work to challenge the climate emergency

The book. The objective appears both ambitious and essential in view of the climate emergency. By 2050, France must have achieved carbon neutrality. The consequences promise to be dizzying on the economic level.

The energy transition requires a forced decarbonization of activities which implies sobriety and technological innovation, but at the same time requires “major investments and supporting policies”. What will be the consequences of such a challenge on employment? Professor of economics at the University of Paris-I-Panthéon-Sorbonne, Mireille Chiroleu-Assouline explains what we know in her book Employment and the Energy Transition (Les Presses Sciences Po).

Throughout the pages, the author first shows all the complexity of the subject. It thus invites us to turn away from a split reading, which would present the transition sometimes as a “means of achieving wealth-creating green growth”sometimes like a “process leading to inevitable economic regression”.

She underlines how nuance is necessary, and caution as well: the scientific literature on the subject sometimes offers contradictory results. Long-term projections, moreover, often prove to be difficult. What will be, for example, the consequences of the implementation of environmental policies asymmetrically by a country or a group of countries? Economic theory advances two hypotheses: that of “pollution havens” (the relocation of activities to countries where standards are less stringent) or, on the contrary, “Porter’s hypothesis” (named after Michael Porter) according to which the regulations would have a stimulating effect on businesses and, ultimately, on employment.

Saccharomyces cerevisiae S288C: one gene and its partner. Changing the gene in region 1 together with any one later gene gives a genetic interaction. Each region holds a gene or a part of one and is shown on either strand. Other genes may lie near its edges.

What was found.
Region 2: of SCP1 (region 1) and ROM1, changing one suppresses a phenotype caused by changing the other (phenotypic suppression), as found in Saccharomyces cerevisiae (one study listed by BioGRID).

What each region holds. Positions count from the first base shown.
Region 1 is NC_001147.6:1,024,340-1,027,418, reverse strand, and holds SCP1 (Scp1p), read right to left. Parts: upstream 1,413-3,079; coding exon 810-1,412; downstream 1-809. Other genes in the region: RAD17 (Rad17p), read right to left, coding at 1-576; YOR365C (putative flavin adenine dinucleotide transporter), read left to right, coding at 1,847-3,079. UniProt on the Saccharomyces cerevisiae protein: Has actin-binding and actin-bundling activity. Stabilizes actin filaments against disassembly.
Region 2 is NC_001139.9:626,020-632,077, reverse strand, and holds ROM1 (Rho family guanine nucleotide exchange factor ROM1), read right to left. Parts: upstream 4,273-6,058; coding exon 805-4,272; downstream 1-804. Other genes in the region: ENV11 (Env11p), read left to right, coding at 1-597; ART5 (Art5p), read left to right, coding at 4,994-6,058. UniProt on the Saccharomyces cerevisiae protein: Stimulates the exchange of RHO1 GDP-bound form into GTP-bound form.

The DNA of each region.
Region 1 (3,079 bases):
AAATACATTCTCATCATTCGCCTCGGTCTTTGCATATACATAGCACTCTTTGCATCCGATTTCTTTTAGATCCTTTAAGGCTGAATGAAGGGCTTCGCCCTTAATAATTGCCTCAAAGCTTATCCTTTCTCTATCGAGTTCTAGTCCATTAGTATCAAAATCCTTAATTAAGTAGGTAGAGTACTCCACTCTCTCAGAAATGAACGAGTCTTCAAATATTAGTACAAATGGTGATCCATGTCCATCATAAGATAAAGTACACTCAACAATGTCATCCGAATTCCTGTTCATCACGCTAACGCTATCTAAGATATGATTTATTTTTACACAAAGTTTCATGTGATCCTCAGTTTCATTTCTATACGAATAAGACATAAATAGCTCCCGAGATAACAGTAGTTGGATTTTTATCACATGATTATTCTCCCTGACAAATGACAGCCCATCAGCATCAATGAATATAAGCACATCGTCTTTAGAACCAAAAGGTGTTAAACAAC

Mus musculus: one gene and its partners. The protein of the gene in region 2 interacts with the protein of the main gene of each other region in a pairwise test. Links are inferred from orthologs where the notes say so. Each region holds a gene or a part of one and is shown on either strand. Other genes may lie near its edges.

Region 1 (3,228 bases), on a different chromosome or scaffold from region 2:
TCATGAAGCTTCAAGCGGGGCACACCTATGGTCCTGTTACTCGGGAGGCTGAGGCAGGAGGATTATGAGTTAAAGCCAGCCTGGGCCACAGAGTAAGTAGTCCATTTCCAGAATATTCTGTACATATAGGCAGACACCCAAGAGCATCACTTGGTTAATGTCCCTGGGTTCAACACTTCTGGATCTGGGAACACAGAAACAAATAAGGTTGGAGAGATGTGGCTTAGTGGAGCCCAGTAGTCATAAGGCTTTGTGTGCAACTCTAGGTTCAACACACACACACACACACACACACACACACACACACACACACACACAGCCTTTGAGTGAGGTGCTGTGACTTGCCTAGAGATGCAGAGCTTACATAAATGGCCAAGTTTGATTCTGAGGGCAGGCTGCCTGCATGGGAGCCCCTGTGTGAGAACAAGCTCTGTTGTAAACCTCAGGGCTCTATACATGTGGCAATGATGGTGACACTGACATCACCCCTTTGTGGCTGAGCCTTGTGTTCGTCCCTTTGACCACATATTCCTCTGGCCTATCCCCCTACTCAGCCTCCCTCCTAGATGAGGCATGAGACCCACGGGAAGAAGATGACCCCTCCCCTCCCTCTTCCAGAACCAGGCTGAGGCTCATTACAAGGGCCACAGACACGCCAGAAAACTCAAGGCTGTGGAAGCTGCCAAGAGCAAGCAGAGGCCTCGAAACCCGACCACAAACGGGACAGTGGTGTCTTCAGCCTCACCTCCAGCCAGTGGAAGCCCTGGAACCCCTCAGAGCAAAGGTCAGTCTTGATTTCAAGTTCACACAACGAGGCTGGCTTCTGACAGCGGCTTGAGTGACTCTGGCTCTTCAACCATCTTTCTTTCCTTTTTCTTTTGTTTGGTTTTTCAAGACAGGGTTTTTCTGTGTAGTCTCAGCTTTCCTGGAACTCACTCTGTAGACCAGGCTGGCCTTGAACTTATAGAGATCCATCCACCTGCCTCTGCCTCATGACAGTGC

Scale and speed

Despite the difficulties in sketching a prospective vision, some strong lines can still be drawn. The author thus describes the transition at work as a phenomenon close to the creative destruction (of products, businesses and jobs) theorized by Joseph Schumpeter (1883-1950). That caused by the energy transition is notable for its scale and speed. Second observation: the results in terms of jobs should be generally positive, with expected progress in sectors such as hydrogen or professions such as maintenance.

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Not limiting himself to a quantitative evaluation, MMe Chiroleu-Assouline notes that this major movement could qualitatively change certain jobs (working conditions, stability, etc.) and lead to intersectoral reallocation, but also geographical (at local and international level).

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